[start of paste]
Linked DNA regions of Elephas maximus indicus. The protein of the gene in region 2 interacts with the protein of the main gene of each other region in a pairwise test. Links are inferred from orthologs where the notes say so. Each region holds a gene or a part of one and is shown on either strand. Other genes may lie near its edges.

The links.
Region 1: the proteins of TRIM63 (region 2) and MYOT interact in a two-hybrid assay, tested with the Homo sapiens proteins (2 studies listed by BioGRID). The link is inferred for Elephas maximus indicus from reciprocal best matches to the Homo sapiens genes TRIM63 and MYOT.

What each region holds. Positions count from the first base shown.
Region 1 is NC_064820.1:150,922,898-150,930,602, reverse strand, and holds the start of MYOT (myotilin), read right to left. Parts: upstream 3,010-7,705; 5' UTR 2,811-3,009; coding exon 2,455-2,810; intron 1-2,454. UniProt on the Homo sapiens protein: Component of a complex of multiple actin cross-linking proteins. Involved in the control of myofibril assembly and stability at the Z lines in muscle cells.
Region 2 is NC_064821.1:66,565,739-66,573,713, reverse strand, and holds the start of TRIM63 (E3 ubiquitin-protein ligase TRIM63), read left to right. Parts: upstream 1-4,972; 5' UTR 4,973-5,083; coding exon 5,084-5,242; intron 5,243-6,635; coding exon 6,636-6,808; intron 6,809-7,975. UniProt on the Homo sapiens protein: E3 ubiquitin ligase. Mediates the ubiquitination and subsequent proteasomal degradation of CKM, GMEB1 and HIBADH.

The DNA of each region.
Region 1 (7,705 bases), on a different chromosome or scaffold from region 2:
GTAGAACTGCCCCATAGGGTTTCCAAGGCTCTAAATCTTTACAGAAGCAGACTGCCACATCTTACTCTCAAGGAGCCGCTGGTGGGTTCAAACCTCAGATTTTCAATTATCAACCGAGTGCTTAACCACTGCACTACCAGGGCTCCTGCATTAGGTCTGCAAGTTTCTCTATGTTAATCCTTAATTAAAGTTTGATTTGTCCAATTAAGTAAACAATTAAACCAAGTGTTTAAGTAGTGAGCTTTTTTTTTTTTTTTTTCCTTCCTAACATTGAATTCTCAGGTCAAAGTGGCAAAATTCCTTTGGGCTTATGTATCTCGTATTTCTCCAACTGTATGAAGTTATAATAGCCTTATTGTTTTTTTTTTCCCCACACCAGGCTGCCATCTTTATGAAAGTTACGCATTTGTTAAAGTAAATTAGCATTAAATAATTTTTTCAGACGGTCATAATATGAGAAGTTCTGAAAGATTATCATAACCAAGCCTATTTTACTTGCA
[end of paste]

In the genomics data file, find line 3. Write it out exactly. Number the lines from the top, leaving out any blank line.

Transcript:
Region 1: the proteins of TRIM63 (region 2) and MYOT interact in a two-hybrid assay, tested with the Homo sapiens proteins (2 studies listed by BioGRID). The link is inferred for Elephas maximus indicus from reciprocal best matches to the Homo sapiens genes TRIM63 and MYOT.